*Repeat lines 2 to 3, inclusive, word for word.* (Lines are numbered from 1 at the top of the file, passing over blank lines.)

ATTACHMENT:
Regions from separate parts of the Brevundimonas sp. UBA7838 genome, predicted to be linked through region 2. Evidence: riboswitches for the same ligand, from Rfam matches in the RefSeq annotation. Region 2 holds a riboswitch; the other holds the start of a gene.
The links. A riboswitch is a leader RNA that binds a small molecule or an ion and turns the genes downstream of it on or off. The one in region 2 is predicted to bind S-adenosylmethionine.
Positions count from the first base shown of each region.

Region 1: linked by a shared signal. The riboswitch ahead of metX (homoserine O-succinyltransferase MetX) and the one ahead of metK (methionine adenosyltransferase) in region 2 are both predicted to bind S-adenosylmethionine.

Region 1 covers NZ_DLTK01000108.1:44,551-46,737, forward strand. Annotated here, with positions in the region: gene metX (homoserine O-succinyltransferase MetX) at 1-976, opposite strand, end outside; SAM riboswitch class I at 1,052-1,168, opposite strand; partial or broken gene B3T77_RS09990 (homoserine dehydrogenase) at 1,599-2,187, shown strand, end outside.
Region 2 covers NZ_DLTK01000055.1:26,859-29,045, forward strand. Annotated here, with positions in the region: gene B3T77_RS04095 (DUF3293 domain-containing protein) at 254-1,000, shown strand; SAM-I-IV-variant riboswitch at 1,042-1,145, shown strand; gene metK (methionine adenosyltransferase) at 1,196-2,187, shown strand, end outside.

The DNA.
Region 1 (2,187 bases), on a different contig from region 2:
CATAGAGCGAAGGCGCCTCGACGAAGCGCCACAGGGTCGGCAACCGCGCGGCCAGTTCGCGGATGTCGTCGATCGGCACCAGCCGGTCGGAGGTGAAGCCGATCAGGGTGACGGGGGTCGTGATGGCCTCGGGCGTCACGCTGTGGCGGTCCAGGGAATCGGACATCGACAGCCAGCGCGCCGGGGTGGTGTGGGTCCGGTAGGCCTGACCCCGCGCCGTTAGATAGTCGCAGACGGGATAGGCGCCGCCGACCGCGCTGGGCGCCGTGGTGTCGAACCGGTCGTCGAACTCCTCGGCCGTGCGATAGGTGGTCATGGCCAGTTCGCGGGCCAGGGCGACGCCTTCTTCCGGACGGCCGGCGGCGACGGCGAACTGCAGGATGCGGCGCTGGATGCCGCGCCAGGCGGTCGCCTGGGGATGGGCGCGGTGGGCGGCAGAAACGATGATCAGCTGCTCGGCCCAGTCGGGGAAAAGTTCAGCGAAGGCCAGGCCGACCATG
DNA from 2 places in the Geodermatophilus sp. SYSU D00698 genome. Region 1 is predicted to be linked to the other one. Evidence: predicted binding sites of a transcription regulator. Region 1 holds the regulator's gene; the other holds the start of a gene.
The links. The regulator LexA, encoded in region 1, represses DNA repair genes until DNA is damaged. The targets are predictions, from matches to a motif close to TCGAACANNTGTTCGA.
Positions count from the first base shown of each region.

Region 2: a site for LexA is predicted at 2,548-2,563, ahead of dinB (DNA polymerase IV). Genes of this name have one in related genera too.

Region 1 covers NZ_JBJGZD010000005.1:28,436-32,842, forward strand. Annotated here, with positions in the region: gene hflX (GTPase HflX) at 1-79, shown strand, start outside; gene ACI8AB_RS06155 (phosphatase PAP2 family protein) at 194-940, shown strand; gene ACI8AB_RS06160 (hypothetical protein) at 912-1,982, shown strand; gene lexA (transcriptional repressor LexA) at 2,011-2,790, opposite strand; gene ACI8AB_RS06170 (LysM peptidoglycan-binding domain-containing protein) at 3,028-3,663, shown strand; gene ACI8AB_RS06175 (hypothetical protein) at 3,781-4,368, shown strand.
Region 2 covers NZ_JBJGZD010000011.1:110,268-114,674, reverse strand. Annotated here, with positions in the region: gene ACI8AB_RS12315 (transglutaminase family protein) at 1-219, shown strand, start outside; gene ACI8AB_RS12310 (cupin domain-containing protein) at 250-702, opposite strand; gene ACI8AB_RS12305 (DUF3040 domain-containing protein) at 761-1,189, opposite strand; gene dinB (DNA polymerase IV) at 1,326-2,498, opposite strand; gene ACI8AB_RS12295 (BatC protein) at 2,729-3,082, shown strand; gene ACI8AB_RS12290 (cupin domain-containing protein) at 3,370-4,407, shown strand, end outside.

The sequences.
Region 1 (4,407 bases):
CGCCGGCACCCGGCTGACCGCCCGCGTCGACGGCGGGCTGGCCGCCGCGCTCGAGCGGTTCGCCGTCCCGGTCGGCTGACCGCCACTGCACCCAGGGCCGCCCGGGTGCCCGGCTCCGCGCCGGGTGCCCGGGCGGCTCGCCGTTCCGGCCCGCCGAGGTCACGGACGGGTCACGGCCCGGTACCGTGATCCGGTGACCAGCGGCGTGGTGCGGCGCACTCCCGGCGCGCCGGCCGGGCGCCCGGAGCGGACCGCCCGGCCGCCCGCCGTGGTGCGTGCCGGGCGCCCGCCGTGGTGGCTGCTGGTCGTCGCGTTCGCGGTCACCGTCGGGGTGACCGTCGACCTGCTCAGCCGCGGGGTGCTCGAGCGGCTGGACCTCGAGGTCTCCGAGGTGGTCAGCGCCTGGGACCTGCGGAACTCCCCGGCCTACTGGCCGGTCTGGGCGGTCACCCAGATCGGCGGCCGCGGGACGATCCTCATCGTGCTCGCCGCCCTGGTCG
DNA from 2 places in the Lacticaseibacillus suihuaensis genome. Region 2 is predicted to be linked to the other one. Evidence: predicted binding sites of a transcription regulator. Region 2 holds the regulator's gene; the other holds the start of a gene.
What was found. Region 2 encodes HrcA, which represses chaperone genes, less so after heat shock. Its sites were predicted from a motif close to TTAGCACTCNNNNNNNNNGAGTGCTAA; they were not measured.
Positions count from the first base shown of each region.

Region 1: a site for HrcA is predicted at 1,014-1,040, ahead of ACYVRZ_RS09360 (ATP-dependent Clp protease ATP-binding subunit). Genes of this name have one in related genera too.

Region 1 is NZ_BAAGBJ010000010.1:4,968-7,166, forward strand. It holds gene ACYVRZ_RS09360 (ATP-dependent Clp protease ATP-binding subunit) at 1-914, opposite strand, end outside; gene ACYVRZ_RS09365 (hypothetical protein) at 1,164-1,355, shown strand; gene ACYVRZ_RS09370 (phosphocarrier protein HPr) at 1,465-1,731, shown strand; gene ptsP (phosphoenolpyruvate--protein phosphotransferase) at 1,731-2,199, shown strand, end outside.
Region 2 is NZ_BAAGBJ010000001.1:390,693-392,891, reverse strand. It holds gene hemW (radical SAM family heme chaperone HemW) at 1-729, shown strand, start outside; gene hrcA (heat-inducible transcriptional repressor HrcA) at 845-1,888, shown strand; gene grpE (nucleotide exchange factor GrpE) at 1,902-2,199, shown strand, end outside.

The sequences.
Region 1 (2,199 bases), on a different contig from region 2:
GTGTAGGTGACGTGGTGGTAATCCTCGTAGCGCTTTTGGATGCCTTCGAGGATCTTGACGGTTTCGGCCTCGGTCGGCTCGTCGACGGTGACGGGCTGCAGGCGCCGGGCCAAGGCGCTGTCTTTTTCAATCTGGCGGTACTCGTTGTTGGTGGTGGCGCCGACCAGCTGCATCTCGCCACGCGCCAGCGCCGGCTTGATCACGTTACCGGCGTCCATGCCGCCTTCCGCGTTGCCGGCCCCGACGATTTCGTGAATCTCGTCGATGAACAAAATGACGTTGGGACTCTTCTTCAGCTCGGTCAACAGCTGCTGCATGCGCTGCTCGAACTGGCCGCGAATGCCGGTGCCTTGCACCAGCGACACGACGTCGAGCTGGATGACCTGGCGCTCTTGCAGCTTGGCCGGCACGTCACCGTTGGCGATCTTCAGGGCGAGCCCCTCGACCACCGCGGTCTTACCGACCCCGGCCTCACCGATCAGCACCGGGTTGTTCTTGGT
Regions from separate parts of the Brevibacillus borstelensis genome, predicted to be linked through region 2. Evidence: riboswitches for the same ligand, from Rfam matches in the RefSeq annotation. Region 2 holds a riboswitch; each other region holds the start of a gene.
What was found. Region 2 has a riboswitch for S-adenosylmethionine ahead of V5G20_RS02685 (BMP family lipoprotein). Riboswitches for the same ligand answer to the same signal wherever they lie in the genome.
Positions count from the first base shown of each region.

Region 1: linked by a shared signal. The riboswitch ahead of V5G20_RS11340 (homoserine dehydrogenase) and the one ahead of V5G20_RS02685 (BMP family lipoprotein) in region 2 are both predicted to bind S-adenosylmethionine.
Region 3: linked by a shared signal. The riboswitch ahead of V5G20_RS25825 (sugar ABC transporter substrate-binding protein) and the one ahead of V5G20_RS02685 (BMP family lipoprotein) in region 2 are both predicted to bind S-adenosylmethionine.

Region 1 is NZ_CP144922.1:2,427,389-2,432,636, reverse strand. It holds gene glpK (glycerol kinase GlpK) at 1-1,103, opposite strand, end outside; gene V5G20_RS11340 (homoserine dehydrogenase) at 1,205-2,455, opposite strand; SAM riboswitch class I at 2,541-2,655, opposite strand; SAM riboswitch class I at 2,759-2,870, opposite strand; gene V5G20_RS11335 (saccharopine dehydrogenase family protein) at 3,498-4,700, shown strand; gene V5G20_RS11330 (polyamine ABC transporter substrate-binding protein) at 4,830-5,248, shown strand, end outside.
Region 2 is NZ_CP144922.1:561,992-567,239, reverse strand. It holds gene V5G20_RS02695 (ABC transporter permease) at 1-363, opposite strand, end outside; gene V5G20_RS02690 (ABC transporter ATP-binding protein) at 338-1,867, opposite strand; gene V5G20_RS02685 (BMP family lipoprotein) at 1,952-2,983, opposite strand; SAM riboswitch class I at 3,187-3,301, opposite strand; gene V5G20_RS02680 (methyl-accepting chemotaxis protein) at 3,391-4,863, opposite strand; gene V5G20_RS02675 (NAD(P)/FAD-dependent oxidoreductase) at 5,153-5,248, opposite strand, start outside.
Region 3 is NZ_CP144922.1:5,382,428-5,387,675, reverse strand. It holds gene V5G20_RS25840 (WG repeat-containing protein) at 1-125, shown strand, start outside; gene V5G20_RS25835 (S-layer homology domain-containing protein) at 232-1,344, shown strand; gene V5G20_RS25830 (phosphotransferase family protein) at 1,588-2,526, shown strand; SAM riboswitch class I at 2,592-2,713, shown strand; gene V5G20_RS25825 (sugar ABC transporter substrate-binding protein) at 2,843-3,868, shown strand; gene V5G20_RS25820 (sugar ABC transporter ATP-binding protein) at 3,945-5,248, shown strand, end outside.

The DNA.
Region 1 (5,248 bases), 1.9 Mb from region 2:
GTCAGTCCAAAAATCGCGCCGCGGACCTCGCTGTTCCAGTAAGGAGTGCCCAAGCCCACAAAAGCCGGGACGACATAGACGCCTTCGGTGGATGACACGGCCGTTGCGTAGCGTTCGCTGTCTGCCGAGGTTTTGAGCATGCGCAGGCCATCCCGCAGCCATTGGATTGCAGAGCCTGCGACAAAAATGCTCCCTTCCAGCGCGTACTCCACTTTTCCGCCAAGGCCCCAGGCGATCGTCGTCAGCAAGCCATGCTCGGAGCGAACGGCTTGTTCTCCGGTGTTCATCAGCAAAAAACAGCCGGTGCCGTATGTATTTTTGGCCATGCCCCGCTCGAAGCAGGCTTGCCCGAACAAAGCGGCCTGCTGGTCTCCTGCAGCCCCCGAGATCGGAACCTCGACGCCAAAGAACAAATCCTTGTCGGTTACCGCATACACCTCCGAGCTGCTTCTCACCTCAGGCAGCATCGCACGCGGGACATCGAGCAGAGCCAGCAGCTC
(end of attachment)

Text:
The links. A riboswitch is a leader RNA that binds a small molecule or an ion and turns the genes downstream of it on or off. The one in region 2 is predicted to bind S-adenosylmethionine.
Positions count from the first base shown of each region.